facebook play-alt chevron-thin-right chevron-thin-left cancel location info chevron-thin-down star-full help-with-circle calendar images mail whatsapp directions_car directions_bike train directions_walk directions_bus close spinner11

St Matthew Passion

First Published 20 September 2011, Last Updated 20 September 2011

Jonathan Miller’s version of Bach’s St Matthew Passion is a very different production for the National Theatre to stage. In fact, it’s very different to most productions.

It should have a category all of its own. It’s not a concert, as it has more staging and movement. It’s not an opera, as it does not fully embrace sets and action. It sits somewhere in between.

Never before have I felt the National’s Olivier theatre an intimate venue. But with the Southbank Sinfonia – returning to the National after its appearance in Every Good Boy Deserves Favour – arranged in a rough circle completed by choirs on either side, the Olivier stage seems to shrink, sucking the auditorium towards the performers.

Andrew Staples takes the central role of the Evangelist, telling the story of Jesus’s betrayal and crucifixion, but somehow almost invoking the action. With a sometimes sinister air, he relishes re-telling the famous story, drawing characters in and out of the tale, admonishing them, pitying them and watching over them throughout the performance.

Though some of the choral parts had me reaching for my copy of conductor Paul Goodwin’s translation, Staples clarity of performance, coupled with the emotion in tone and face, drives the drama forward.

The character of Jesus is actually strangely quiet for much of the evening, though when Hadleigh Adams does sing, it is with a voice that would inspire people to follow him or quake in fear. As he stands or kneels alone on the stage his face is a picture of sorrow and anger.

Most effective in Miller’s staging, however, is the use of the choirs. Representing baying hordes and confused crowds, surging towards the central staging area or milling around at the edges, they bring another layer of drama to the piece that would be lost with a static choral group. Within Bach’s music too, the most moving moments come from the choir, which sounds beautifully serene when singing unaccompanied.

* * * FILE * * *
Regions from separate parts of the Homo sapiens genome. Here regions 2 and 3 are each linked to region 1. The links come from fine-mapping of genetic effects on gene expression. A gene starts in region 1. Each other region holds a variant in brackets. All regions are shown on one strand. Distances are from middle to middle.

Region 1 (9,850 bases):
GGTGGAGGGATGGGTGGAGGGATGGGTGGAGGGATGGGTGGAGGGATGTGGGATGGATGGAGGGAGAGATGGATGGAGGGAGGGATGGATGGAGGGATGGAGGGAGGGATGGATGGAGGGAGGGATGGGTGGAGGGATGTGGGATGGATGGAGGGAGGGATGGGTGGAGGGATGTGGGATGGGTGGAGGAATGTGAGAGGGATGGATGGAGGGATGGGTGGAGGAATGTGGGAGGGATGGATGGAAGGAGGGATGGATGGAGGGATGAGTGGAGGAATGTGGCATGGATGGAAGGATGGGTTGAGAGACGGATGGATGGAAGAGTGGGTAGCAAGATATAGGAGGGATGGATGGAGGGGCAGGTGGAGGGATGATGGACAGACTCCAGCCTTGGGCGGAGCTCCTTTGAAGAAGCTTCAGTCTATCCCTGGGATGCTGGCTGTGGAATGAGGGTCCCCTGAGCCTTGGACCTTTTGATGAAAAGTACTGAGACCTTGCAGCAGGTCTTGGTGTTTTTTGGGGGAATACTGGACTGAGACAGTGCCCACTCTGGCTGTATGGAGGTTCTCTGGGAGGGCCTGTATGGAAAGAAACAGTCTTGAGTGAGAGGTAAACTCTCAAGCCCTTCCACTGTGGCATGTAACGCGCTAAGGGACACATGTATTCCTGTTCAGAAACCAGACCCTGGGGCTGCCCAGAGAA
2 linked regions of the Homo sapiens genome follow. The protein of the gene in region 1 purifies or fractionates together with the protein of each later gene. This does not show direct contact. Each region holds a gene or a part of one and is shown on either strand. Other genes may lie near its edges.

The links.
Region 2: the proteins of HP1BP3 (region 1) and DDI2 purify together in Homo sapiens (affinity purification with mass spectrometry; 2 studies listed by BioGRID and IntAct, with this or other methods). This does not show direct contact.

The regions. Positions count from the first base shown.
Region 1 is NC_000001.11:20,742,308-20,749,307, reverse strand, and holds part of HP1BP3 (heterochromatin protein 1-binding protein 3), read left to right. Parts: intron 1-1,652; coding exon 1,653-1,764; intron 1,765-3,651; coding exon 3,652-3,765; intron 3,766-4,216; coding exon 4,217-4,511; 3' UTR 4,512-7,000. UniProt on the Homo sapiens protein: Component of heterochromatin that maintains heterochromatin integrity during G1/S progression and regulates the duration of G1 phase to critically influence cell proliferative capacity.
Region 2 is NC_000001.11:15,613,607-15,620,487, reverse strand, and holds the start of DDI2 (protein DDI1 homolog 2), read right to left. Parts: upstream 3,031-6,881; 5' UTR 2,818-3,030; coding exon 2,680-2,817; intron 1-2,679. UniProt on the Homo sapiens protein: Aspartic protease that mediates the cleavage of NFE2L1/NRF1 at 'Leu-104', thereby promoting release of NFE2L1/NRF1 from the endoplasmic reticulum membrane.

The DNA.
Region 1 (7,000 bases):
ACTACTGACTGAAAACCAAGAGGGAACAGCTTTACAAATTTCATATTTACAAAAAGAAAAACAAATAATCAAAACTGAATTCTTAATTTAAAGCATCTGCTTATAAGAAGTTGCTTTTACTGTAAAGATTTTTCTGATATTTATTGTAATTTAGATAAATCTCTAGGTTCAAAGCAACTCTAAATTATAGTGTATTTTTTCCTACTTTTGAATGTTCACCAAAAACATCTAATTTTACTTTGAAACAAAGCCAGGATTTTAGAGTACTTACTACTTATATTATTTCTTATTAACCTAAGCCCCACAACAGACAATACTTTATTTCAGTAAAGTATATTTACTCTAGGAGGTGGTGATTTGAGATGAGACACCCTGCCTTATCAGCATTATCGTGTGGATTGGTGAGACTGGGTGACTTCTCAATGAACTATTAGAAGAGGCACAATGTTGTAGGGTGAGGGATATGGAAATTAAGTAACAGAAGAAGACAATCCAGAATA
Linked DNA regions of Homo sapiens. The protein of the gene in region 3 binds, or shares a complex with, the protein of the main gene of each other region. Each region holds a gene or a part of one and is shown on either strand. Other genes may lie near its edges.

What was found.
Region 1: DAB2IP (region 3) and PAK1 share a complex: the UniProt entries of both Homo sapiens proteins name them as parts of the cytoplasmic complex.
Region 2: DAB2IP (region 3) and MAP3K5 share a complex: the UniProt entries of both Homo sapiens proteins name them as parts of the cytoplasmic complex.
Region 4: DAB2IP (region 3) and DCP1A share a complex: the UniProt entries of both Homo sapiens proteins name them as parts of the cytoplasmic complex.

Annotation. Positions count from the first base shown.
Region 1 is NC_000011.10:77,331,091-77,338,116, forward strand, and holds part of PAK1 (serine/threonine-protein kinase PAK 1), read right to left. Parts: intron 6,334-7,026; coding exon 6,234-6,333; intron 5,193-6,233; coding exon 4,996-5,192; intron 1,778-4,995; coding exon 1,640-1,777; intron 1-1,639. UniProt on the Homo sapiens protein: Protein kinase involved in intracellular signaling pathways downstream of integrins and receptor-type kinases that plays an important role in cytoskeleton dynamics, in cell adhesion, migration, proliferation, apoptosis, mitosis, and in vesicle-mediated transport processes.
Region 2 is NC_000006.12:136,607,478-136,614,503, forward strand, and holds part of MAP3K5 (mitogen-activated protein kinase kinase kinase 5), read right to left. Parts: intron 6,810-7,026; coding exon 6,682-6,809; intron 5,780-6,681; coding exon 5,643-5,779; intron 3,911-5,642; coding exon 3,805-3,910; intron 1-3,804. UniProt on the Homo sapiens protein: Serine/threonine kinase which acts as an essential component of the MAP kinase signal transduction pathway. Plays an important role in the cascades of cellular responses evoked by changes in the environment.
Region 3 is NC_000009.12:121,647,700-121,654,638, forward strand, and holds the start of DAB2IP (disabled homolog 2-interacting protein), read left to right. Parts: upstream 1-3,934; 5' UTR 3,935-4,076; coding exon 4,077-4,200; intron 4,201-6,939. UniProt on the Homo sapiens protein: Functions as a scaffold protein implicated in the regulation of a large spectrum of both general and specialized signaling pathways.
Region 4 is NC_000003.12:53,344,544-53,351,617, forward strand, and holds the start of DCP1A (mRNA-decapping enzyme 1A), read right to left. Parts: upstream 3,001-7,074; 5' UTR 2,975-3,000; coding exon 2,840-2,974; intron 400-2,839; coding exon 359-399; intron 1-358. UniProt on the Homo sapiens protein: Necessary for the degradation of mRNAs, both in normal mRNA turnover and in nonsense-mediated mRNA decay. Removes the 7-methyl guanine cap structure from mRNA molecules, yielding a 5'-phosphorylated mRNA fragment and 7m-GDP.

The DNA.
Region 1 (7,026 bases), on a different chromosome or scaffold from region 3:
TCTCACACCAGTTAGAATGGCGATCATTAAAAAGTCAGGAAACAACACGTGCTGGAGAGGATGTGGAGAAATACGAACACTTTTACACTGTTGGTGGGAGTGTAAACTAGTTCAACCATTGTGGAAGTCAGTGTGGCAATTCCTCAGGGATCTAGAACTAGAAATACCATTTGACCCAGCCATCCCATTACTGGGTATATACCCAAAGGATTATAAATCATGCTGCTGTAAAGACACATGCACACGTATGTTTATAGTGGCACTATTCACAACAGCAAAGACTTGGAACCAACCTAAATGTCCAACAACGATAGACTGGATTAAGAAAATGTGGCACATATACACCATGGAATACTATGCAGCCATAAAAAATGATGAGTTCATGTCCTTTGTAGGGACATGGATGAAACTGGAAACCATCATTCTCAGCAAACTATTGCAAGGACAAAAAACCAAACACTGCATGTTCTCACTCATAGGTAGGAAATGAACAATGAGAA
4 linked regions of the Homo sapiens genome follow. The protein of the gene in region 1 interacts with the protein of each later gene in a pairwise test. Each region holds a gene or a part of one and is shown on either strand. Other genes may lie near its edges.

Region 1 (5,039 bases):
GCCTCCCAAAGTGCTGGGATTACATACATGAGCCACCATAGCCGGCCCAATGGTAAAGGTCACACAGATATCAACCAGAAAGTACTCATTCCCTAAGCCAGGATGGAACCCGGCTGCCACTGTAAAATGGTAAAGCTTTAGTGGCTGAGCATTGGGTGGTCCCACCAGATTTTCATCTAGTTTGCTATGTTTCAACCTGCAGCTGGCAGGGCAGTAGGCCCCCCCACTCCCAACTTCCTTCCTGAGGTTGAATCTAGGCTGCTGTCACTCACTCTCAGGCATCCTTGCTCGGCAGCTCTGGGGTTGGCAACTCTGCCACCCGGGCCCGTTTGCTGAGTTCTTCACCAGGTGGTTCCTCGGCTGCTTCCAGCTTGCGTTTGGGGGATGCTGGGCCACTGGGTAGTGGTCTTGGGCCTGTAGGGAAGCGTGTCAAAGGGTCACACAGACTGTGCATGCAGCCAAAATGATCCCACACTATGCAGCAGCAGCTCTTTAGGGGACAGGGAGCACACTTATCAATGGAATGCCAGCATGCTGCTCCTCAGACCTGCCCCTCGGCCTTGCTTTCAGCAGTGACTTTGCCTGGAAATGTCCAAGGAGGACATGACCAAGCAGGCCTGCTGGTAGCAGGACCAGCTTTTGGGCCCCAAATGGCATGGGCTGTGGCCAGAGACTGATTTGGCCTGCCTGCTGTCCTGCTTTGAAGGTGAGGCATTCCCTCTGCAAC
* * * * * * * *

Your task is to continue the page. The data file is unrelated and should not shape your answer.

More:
What may seem like a halfway house of staging works well for this composition. Some purists have argued that the movement and drama added by Miller detracts from the music. But this production is staged at a theatre, the home of stories and drama. There are no liberties with vast sets or outrageous costumes; the piece is performed in casual clothes. Instead Miller adds just enough drama to enhance the Bach composition for the stage, enough to evoke the physicality of this most famous of tales.

Bach’s music has survived any threat to it pretty well for the last 300 years, adding movement and flesh only makes it more accessible and engrossing.

MA

Share

Sign up

Related articles

If you click through to seat selection (where you'll see either best available or a seating plan), you will be seeing the most up-to-date prices. If this differs from what we've written on the calendar, please bear with us, as those prices will update soon.

We now sell our famous TKTS Booth discounts online here at Official London Theatre.

We are now cancelling all performances up until and including 31 May 2020 to help us process existing bookings whilst we wait for further clarity from the government in terms of when we will be able to reopen.

We are so sorry that in these testing and difficult times you are not able to enjoy the show you have booked for and hope the following helps clarify next steps in respect of your tickets .

There is nothing that you need to do if your performance has been cancelled, but we do ask for your patience.

If you have booked directly with the theatre or show website for an affected performance, please be assured that they will contact you directly to arrange an exchange for a later date, a credit note/voucher or a refund. If you have booked via a ticket agent they will also be in contact with you directly.

We are processing in strict date order of performance, so you are likely to be contacted after the date you were due to go to the theatre. However, we want to reassure you that you will be contacted, and your order will be processed, but please do bear with us.

We’d like to thank everyone who has been patient and kind in dealing with their ticket providers so far and we are sorry that we cannot process your order as quickly as we would like.

Please do not contact your credit card company as that will slow the process down and put an additional burden on our box office and ticket agent teams.

In order for us to serve our audiences the best we can, please do not get in touch with your point of sale if you have booked for performances after 31 May. Please be reassured that if we have to cancel future performances you will be directly contacted by your theatre or ticket provider. Our producers continue to plan for all eventualities dependent on the individual needs of their shows and we will provide further updates on specific shows as and when they become available.

We look forward to welcoming you back into our theatres as soon as we are allowed to resume performances. In the meantime stay safe and healthy.